mob


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MOB

abbr.
mother of the bride

mob

 (mŏb)
n.
1. A large and often disorderly crowd. See Synonyms at crowd1.
2. The mass of common people; the populace.
3. often Mob Informal A criminal organization, especially the Mafia operating in the United States.
4. An indiscriminate or loosely associated group of things: a mob of boats in the harbor.
5. Australian A flock or herd of animals.
tr.v. mobbed, mob·bing, mobs
1. To crowd around and jostle or annoy, especially in anger or excessive enthusiasm: Eager fans mobbed the popular singer.
2. To crowd into: Visitors mobbed the fairgrounds.

[Short for mobile, from Latin mōbile (vulgus), fickle (crowd), neuter of mōbilis; see mobile.]

mob′bish adj.
mob′bish·ly adv.

mob

(mɒb)
n
1.
a. a riotous or disorderly crowd of people; rabble
b. (as modifier): mob law; mob violence.
2. often derogatory a group or class of people, animals, or things
3. (Agriculture) Austral and NZ a flock (of sheep) or a herd (of cattle, esp when droving)
4. often derogatory the masses
5. slang a gang of criminals
vb (tr) , mobs, mobbing or mobbed
6. to attack in a group resembling a mob
7. to surround, esp in order to acclaim: they mobbed the film star.
8. to crowd into (a building, plaza, etc)
9. (Zoology) (of a group of animals of a prey species) to harass (a predator)
[C17: shortened from Latin mōbile vulgus the fickle populace; see mobile]
ˈmobber n
ˈmobbish adj

MOB

abbreviation for
(Telecommunications) mobile phone

mob

(mɒb)

n., v. mobbed, mob•bing. n.
1. a disorderly or riotous crowd of people.
2. a crowd bent on or engaged in lawless violence.
3. any large group of persons or things.
4. the common people; the masses.
5. Informal. a criminal gang, esp. one involved in organized crime.
v.t.
6. to crowd around noisily, as from curiosity or hostility: Fans mobbed the actor.
7. to attack in a riotous mob: The crowd mobbed the consulate.
8. to fill with people; crowd.
[1680–90; short for Latin mōbile vulgus the movable (i.e., changeable, inconstant) common people]
mob′ber, n.
mob′bish, adj.
mob′bism, n.

Mob

See also crowds.

the behavior of a mob. — mobbish, adj. — mobbishly, adv.
a reverence for and veneration of the mob.
a rule or government by a mob. — ochlocrat, n. — ochlocratie, ochlocratical, adj.
an abnormal fear of crowds or mobs. — ochlophobe, n. — ochlophobic, adj.

Mob

 a rabble, 1688; a crowd or collection of things. See also canaille, flock, herd.

mob


Past participle: mobbed
Gerund: mobbing

Imperative
mob
mob
Present
I mob
you mob
he/she/it mobs
we mob
you mob
they mob
Preterite
I mobbed
you mobbed
he/she/it mobbed
we mobbed
you mobbed
they mobbed
Present Continuous
I am mobbing
you are mobbing
he/she/it is mobbing
we are mobbing
you are mobbing
they are mobbing
Present Perfect
I have mobbed
you have mobbed
he/she/it has mobbed
we have mobbed
you have mobbed
they have mobbed
Past Continuous
I was mobbing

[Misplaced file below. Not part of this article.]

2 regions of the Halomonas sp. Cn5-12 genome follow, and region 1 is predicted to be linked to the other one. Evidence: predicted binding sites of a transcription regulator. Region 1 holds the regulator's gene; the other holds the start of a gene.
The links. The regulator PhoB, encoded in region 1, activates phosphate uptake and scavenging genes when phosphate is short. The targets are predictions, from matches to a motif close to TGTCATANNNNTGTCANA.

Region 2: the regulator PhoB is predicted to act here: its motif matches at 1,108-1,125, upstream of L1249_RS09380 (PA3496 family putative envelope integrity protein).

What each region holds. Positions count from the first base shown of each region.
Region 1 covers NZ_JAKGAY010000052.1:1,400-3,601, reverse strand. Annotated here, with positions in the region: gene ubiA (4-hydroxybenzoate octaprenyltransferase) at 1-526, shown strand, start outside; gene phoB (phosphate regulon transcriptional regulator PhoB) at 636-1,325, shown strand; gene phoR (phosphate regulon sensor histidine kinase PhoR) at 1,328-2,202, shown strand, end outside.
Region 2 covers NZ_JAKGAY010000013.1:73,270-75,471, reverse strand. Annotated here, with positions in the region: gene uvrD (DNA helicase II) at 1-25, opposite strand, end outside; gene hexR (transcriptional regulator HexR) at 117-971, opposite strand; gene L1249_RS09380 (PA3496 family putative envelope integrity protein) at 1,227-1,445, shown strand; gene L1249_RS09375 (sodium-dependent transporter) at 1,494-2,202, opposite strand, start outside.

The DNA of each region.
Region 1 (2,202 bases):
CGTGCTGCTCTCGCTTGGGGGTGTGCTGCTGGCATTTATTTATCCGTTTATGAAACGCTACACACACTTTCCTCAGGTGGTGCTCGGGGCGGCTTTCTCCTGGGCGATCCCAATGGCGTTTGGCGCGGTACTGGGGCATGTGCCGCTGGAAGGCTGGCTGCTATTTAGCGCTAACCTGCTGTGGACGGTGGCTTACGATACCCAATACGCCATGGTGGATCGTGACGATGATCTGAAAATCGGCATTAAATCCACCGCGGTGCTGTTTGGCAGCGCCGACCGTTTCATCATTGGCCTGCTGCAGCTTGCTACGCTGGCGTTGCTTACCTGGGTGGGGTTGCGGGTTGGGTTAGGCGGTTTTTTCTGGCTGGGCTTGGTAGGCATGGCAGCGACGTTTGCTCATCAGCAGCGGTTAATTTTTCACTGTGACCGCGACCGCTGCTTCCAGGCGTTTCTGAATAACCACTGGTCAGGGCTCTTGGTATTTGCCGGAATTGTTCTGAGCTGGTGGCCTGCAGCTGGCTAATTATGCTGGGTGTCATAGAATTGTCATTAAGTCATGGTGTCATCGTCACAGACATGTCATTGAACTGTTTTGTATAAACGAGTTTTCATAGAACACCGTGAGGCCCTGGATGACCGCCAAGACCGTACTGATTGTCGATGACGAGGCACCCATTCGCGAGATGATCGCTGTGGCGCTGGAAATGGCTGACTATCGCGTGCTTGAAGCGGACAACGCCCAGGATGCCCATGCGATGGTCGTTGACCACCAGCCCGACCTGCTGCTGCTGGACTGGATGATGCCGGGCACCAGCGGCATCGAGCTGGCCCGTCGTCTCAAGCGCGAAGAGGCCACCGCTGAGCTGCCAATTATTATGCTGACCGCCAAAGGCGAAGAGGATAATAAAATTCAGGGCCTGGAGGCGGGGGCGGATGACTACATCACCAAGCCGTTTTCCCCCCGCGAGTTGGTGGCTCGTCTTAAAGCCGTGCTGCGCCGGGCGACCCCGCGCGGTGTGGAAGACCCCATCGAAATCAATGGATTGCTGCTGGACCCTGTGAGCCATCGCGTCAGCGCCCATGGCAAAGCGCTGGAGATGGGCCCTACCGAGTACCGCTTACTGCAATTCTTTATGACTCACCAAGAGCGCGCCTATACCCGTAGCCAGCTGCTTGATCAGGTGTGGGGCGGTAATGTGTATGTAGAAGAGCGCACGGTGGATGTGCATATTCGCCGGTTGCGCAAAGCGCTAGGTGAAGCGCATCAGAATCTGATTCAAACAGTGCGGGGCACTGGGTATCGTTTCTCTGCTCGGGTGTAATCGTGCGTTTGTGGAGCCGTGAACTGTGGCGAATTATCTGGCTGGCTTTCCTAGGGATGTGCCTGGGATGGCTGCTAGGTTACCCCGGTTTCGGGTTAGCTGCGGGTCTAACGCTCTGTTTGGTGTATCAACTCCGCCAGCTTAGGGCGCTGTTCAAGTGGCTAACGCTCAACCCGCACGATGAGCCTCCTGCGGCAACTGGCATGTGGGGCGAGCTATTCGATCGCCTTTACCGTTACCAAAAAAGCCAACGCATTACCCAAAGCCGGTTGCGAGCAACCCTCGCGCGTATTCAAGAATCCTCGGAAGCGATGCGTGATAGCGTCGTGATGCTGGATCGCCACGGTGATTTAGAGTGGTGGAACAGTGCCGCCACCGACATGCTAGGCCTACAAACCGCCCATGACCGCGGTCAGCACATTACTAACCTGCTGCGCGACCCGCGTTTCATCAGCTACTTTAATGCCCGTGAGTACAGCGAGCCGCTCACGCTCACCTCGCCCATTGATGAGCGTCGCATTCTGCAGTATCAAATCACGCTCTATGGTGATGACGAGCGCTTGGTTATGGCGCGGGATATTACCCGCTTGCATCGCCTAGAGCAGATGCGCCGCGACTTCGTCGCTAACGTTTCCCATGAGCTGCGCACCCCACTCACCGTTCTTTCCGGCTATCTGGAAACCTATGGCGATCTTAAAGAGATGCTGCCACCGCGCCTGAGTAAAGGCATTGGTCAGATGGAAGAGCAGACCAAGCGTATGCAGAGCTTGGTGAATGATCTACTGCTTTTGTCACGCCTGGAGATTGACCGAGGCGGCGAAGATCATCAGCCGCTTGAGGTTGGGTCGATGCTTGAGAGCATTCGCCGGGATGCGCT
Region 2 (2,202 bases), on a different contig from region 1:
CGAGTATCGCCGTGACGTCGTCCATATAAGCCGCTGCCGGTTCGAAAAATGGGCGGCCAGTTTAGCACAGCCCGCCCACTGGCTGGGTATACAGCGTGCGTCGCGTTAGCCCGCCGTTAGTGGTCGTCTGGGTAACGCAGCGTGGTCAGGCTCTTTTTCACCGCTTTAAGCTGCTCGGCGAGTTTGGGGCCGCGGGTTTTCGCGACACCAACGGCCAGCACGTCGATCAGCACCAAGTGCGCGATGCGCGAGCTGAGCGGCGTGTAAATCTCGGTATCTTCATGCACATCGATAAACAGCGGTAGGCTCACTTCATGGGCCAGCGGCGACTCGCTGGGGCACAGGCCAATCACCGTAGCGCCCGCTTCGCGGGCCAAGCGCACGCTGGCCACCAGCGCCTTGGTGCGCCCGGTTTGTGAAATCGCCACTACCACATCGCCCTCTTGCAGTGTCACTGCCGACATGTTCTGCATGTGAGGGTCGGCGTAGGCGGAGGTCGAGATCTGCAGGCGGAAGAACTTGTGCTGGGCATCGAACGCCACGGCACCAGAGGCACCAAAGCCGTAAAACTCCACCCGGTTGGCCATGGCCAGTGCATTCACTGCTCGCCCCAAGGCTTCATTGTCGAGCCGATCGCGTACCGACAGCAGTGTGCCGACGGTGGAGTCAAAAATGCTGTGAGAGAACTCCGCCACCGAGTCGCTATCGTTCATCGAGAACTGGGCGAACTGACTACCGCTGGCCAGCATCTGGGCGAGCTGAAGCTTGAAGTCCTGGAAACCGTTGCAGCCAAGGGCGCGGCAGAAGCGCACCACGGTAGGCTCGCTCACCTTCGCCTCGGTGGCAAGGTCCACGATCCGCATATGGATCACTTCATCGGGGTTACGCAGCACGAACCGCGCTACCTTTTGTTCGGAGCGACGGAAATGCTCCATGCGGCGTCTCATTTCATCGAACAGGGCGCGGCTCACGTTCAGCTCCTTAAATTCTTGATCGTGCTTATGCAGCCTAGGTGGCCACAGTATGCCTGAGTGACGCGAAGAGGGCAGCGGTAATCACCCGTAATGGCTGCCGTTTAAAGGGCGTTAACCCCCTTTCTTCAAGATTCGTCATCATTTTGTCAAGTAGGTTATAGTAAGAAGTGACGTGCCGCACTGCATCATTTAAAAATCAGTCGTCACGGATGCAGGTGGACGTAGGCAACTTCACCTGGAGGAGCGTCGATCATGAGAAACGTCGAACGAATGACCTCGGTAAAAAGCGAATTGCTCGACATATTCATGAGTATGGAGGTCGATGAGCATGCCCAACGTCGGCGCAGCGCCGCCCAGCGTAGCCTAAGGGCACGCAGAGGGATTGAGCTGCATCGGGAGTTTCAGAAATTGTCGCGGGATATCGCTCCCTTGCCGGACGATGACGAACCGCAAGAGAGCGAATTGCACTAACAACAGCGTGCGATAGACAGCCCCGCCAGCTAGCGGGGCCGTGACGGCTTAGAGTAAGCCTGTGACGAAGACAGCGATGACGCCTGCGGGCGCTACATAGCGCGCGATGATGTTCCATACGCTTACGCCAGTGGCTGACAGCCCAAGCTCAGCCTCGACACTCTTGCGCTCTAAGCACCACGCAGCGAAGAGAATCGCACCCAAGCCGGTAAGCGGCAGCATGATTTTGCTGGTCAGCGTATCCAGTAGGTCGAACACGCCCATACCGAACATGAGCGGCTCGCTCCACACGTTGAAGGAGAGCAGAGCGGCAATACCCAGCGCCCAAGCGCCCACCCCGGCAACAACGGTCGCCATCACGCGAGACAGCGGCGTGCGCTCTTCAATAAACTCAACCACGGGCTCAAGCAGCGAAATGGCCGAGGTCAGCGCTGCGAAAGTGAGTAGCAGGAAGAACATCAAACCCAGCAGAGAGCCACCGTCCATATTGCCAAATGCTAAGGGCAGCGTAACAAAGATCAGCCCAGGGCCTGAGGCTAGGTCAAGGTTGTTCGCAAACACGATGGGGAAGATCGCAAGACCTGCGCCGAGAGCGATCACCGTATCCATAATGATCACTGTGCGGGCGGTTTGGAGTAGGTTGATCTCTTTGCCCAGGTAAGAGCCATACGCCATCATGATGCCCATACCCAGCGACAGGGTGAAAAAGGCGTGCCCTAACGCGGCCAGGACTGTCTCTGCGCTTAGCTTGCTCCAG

you were mobbing
he/she/it was mobbing
we were mobbing
you were mobbing
they were mobbing
Past Perfect
I had mobbed
you had mobbed
he/she/it had mobbed
we had mobbed
you had mobbed
they had mobbed
Future
I will mob
you will mob
he/she/it will mob
we will mob
you will mob
they will mob
Future Perfect
I will have mobbed
you will have mobbed
he/she/it will have mobbed
we will have mobbed
you will have mobbed
they will have mobbed
Future Continuous
I will be mobbing
you will be mobbing
he/she/it will be mobbing
we will be mobbing
you will be mobbing
they will be mobbing
Present Perfect Continuous
I have been mobbing
you have been mobbing
he/she/it has been mobbing
we have been mobbing
you have been mobbing
they have been mobbing
Future Perfect Continuous
I will have been mobbing
you will have been mobbing
he/she/it will have been mobbing
we will have been mobbing
you will have been mobbing
they will have been mobbing
Past Perfect Continuous
I had been mobbing
you had been mobbing
he/she/it had been mobbing
we had been mobbing
you had been mobbing
they had been mobbing
Conditional
I would mob
you would mob
he/she/it would mob
we would mob
you would mob
they would mob
Past Conditional
I would have mobbed
you would have mobbed
he/she/it would have mobbed
we would have mobbed
you would have mobbed
they would have mobbed
ThesaurusAntonymsRelated WordsSynonymsLegend:
Noun1.mob - a disorderly crowd of peoplemob - a disorderly crowd of people  
crowd - a large number of things or people considered together; "a crowd of insects assembled around the flowers"
lynch mob - a mob that kills a person for some presumed offense without legal authority
2.mob - a loose affiliation of gangsters in charge of organized criminal activitiesmob - a loose affiliation of gangsters in charge of organized criminal activities
gangdom, gangland, organized crime - underworld organizations
Cosa Nostra, Maffia, Mafia - a crime syndicate in the United States; organized in families; believed to have important relations to the Sicilian Mafia
3.mob - an association of criminalsmob - an association of criminals; "police tried to break up the gang"; "a pack of thieves"
association - a formal organization of people or groups of people; "he joined the Modern Language Association"
nest - a gang of people (criminals or spies or terrorists) assembled in one locality; "a nest of thieves"
youth gang - a gang whose members are teenagers
gangdom, gangland, organized crime - underworld organizations
gangster, mobster - a criminal who is a member of gang
Verb1.mob - press tightly together or crammob - press tightly together or cram; "The crowd packed the auditorium"
crowd together, crowd - to gather together in large numbers; "men in straw boaters and waxed mustaches crowded the verandah"

mob

noun
1. crowd, pack, collection, mass, body, press, host, gathering, drove, gang, flock, herd, swarm, horde, multitude, throng, assemblage a growing mob of demonstrators
2. masses, rabble, hoi polloi, scum, great unwashed (informal & derogatory), riffraff, canaille (French), commonalty If they continue like this there is a danger of the mob taking over.
3. (Slang) gang, company, group, set, lot, troop, crew (informal) Can you stop your mob tramping all over the place?
verb